Nude Kate Middleton's Bikini Controversy: PhotoShopped to Look Thinner?
Australia's weekly tabloid Woman's Day is cooking up controversy with its new cover, revealing supposed never-before-seen photos of Prince William and Kate Middleton on their honeymoon. The surreal cover pic raises a lot of questions: 1) Why are these photos coming out a year after their actual honeymoon? 2) How were they taken? 3) Does William shop in Scott Disick's closet? And most importantly, 4) Are the photos even real? Most of the media attention has focused on Middleton's tiny body in a black bikini. But was she put on the PhotoShop diet to look thinner?
Hollywood.com reached out to media experts to weigh in.
One photo editor at an American celebrity magazine believes that the image has been PhotoShopped. "She looks skinnier," says the editor. "I feel like the hips are not in proportion to her shoulders. Her shoulders look wider than they should be." Plus, "I'm not 100 percent convinced it's a real shot."
But another industry expert says it's tough to tell. "Maybe, above the hip by the waist. [The magazine] could have brought it in a little bit, but it's tough to say."
The expert does believe that parts of the picture were absolutely altered. "The background is PhotoShopped. Halfway up the magazine where the water turns back into sand, and that huge fuzzy line, that's not real. Why she's missing her legs with the drop text doesn't make any sense."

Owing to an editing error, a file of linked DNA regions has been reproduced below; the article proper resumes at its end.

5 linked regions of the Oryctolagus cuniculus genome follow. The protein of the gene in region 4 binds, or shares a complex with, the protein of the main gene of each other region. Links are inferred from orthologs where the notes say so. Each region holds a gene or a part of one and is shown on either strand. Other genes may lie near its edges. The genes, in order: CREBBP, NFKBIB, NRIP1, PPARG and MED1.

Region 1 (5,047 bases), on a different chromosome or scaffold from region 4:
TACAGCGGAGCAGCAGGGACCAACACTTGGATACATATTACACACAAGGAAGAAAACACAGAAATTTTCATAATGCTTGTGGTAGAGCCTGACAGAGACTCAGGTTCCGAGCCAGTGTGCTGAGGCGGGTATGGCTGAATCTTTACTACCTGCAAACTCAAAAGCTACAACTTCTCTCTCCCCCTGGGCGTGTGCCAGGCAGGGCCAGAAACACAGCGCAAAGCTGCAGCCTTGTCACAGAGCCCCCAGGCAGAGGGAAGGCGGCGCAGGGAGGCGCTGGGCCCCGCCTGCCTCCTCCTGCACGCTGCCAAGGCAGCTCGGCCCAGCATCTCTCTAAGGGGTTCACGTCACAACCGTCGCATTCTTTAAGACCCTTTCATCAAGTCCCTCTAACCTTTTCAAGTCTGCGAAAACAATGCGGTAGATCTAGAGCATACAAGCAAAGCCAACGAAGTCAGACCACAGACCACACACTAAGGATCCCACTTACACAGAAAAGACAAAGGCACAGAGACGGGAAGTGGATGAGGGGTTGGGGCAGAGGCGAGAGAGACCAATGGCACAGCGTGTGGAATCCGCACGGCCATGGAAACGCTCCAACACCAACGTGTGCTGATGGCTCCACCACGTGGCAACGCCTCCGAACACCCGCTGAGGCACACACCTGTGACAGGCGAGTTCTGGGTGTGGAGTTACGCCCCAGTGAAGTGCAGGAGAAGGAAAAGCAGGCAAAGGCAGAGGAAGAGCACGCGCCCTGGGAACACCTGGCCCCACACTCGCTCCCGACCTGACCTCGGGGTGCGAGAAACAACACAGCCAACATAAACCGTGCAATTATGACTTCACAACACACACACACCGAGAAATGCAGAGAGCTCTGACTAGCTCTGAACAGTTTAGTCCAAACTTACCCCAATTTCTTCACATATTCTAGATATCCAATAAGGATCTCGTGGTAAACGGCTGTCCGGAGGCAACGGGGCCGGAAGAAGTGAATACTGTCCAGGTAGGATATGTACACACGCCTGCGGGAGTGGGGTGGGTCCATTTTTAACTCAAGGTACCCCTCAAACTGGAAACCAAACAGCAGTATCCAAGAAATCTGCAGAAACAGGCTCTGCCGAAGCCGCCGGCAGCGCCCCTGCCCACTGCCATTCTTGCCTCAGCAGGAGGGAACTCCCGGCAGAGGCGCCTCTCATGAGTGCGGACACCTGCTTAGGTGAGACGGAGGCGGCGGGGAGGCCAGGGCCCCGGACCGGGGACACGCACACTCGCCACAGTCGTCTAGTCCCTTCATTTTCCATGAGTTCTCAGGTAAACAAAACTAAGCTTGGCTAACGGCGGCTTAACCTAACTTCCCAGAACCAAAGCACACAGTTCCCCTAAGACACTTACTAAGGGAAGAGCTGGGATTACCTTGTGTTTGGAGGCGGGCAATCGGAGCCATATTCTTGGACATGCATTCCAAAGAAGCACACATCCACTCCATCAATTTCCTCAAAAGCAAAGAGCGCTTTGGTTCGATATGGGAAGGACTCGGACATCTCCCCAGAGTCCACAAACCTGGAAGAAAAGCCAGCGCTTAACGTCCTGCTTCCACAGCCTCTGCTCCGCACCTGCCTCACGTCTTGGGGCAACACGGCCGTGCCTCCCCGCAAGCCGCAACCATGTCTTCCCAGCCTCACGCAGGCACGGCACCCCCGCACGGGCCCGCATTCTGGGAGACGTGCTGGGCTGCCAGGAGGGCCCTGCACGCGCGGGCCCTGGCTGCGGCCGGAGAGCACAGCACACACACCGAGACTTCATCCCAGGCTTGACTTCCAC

Whether this specific cover has been airbrushed or not, both of our industry sources agree that it's common procedure to morph images for covers of magazines. "It's done a lot; you have to sell magazines," says our expert. "It happens all the time. Pictures are put together — we joke and say that they are paintings. They're not photographs," adds the editor.
Back in April, the question of magazines PhotoShopping images was brought to the forefront when a middle school girl petitioned Seventeen magazine to include at least one unaltered photo spread in each issue.
In response, in the magazine's August issue, Editor-in-Chief Anne Shoket shared a body peace treaty that states Seventeen will "never change girls' body or face shapes," and will "celebrate every kind of beauty in our pages." Her staff will also now include behind-the-scenes photos on the magazine's Tumblr page revealing what occurs during an actual photo shoot.
While Seventeen has addressed the issue, the question about Middleton still remains: Do you think her body was PhotoShopped?